‘Winkle’ Brown memorial unveiled at Edinburgh
Former pilots of the Edinburgh University Air Squadron are seeking to raise funds of £100,000 to commemorate Eric ‘Winkle’ Brown, who was raised in the Scottish Borders, schooled at Edinburgh’s Royal High School, studied German at Edinburgh University and in the late 1930s trained to fly at what was then RAF Turnhouse, now Edinburgh Airport.
With the financial support of many former UAS members, individuals and corporate donors, and assistance from Edinburgh Airport Limited, the first phase of the project, the installation of a life-size bronze statue of ‘Winkle’ on the Plaza to the airport’s east entrance, has now been completed and was unveiled by His Royal Highness Prince Andrew (himself a former naval aviator) on 2 July. An honour guard was provided by student pilots from the East of Scotland UAS and a contingent of Naval Cadets.
The life-size statue, by Scottish sculptor David Annand, depicts ‘Winkle’ as a young pilot in 1930s-style flying gear striding towards his aircraft. ‘The ongoing second phase is to raise significant funds for Winkle Brown Flying Scholarships to enable some of today’s youngsters, including those who are from disadvantaged backgrounds, to experience the life enhancing benefits of flying in light aircraft,’ the UAS’S fundraisers say.
Modest in stature (which earned him his nickname), but huge in achievement, when war was declared in 1939 Eric Brown joined the Royal Navy as a Fleet Air Arm pilot. During wartime service, and as a post-war test pilot, he flew more types of aircraft than any other pilot in history: 487, ranging from 1930s biplanes, to helicopters and supersonic jets, and he test-flew many captured Luftwaffe aircraft, including the infamous rocket-powered Messerschmitt Me 163 Komet. He held, and posthumously is likely always to hold, the world record for making the greatest number of carrier deck landings – 2,407.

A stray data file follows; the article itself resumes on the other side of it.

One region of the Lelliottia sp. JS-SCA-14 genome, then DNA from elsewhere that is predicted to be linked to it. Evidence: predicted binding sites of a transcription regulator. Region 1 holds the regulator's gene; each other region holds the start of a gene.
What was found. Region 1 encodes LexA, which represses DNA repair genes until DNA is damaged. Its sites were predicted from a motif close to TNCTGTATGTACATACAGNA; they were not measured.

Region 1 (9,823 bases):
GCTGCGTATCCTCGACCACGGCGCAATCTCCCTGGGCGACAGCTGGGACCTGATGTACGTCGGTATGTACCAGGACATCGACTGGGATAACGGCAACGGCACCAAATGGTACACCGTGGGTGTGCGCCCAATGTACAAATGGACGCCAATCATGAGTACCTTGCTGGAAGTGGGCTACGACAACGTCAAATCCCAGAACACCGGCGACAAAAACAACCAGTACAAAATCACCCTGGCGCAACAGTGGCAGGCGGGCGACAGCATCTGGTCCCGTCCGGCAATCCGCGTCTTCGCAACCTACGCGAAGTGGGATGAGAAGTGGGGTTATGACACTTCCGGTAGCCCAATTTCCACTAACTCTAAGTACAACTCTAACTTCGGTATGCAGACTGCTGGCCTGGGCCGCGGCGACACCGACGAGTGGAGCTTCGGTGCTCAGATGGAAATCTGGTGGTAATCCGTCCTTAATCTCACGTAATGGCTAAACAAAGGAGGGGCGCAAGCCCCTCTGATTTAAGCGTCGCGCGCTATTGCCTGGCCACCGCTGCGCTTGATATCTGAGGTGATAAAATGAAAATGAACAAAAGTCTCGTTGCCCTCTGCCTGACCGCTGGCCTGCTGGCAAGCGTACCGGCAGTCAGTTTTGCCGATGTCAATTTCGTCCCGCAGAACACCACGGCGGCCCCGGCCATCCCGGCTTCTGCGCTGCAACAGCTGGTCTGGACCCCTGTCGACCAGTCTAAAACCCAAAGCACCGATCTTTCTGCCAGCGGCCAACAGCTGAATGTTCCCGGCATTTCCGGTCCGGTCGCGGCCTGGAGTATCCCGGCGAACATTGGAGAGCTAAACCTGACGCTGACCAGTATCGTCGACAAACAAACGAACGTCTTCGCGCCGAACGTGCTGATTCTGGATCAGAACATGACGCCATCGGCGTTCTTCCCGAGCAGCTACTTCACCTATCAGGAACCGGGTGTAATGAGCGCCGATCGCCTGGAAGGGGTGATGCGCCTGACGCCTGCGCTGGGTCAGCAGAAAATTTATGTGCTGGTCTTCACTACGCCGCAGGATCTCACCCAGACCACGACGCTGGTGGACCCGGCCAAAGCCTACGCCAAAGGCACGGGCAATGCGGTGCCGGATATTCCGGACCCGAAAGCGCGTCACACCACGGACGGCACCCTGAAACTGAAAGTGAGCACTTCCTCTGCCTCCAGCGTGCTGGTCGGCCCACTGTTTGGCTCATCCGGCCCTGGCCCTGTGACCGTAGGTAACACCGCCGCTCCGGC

Hamish Macleod, Chairman of Edinburgh UAS Association said: “Winkle was not only a man who loved to fly, but he also inspired a generation of pilots with his modest good humour and outstanding courage. This statue of him outside Edinburgh Airport will give the many thousands of passengers the opportunity to reflect on this Scottish hero who can inspire us all. Winkle’s legacy can also bring a life-changing experience to today’s youngsters by assisting them to learn to fly, or simply experiencing the thrill of flying in small aircraft.
“Anyone interested in helping some of today’s youngsters to take off into life- enhancing flying experiences and possible careers in aviation, or to stimulate interest in STEM subjects, can find out more about Winkle Brown, including watching a video at the Eric Winkle Brown page of the Edinburgh University Air Squadron website (edinburghuas.com/ winkle-memorial). Then, if you wish, please make a contribution to his memory.”
ABOVE: seen here with HRH Prince Andrew, the life-size bronze is the first stage of a project to raise money to train disadvantaged youngsters to fly